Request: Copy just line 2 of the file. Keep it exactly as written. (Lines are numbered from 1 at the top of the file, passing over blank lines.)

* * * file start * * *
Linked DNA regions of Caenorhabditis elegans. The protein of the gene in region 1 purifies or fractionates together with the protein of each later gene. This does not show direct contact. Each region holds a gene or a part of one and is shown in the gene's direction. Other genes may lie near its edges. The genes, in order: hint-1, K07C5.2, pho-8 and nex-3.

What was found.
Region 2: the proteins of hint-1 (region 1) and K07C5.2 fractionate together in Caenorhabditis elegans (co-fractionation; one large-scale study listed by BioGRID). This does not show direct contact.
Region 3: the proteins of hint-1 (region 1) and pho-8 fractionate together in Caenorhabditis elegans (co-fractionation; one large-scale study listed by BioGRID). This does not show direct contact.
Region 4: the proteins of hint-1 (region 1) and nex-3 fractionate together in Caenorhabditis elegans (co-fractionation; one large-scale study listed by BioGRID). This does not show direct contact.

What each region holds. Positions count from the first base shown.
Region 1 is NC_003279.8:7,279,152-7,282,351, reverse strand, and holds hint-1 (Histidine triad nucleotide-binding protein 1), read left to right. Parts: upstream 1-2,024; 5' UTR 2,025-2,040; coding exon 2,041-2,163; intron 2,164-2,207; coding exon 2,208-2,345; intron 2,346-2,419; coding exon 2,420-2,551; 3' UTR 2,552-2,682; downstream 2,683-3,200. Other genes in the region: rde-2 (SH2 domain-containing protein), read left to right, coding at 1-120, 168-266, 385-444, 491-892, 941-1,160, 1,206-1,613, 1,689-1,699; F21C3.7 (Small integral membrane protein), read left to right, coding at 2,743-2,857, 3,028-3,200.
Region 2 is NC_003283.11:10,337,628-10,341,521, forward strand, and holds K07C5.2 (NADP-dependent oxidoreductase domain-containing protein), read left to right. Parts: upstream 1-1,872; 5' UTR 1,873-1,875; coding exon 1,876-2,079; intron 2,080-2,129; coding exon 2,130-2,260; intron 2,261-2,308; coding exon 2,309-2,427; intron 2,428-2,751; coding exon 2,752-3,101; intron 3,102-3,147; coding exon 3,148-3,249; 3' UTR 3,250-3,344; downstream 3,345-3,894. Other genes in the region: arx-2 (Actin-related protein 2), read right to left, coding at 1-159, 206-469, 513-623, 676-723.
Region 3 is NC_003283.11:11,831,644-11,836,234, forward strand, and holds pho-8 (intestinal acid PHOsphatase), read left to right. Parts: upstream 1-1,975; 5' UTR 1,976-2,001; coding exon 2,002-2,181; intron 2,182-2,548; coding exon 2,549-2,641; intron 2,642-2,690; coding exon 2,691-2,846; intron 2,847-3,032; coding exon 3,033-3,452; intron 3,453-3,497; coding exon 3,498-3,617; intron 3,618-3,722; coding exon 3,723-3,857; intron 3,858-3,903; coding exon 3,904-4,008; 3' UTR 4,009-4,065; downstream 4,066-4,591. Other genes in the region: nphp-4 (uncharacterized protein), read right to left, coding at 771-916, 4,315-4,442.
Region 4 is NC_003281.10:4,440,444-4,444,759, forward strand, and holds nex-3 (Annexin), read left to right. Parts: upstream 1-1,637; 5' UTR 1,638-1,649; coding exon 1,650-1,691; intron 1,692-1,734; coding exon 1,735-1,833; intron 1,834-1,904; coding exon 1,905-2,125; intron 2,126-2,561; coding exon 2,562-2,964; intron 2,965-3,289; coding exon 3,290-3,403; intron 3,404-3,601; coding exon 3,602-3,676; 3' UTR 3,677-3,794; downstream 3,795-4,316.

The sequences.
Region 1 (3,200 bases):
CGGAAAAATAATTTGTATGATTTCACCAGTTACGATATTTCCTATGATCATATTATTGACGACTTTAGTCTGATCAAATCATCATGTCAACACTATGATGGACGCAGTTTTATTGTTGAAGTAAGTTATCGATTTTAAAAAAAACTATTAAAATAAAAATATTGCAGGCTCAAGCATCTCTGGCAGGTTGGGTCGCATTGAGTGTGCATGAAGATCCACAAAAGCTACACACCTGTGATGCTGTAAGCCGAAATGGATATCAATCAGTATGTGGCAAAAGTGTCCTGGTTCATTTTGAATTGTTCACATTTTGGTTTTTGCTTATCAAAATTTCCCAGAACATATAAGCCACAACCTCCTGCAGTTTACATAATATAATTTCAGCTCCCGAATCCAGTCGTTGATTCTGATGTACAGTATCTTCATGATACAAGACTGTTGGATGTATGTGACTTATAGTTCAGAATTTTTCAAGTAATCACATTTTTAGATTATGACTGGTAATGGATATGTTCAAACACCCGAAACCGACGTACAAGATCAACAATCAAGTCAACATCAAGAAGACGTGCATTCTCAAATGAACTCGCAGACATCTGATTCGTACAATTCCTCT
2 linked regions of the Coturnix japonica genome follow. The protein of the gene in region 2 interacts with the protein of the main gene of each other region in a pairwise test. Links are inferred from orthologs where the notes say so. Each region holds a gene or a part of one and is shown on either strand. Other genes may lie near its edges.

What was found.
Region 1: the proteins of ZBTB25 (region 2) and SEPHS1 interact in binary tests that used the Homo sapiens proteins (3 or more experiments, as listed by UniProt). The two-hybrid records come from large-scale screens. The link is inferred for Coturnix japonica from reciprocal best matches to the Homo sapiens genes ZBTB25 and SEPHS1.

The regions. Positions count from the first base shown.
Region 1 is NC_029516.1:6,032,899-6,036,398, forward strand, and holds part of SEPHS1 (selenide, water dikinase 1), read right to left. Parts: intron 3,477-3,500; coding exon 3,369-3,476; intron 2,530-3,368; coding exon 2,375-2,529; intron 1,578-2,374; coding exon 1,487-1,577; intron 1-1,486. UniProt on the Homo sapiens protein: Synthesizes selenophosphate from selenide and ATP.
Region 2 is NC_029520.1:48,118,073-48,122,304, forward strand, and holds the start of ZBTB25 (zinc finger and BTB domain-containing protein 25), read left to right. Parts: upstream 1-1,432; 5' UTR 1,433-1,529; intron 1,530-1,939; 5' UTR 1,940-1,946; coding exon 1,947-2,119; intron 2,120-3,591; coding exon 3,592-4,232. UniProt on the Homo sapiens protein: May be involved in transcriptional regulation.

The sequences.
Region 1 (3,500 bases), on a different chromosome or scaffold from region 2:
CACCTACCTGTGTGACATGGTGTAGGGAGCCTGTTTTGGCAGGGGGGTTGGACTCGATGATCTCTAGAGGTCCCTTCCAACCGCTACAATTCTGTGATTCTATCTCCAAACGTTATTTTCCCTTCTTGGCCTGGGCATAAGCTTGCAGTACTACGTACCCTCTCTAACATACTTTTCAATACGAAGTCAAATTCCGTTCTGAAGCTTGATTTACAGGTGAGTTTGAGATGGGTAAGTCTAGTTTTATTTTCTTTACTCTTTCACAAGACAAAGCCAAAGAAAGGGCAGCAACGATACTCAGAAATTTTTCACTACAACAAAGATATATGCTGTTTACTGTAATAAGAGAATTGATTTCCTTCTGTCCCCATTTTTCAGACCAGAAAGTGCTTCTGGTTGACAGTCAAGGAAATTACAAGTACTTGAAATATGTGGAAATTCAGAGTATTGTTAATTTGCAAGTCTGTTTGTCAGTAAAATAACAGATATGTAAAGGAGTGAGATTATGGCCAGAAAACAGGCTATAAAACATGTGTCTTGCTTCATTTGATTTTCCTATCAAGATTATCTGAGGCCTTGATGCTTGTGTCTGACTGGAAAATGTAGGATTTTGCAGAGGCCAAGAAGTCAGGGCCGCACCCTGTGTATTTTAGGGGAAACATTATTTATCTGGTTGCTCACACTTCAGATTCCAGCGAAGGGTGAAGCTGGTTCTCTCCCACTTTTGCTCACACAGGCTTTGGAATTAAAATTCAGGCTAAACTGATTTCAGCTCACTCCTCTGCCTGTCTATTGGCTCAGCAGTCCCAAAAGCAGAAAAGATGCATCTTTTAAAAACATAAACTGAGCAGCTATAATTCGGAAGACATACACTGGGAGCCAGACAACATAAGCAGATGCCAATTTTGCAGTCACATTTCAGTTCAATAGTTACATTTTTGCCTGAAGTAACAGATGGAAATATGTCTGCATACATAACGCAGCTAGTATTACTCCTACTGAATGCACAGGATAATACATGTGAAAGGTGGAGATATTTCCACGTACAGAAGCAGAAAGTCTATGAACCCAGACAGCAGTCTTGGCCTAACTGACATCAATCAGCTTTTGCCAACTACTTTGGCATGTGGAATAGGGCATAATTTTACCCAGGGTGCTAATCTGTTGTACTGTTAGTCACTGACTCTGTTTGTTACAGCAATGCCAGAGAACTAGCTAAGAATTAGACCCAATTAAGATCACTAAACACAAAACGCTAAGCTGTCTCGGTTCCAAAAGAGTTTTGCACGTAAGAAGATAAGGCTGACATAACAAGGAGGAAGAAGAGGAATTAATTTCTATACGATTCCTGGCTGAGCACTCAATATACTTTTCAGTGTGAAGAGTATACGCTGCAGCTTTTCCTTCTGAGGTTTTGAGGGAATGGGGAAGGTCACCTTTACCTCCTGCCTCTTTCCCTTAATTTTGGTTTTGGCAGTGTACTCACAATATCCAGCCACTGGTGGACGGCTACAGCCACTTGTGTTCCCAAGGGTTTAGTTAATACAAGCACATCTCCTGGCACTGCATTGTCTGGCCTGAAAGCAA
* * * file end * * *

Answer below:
What was found.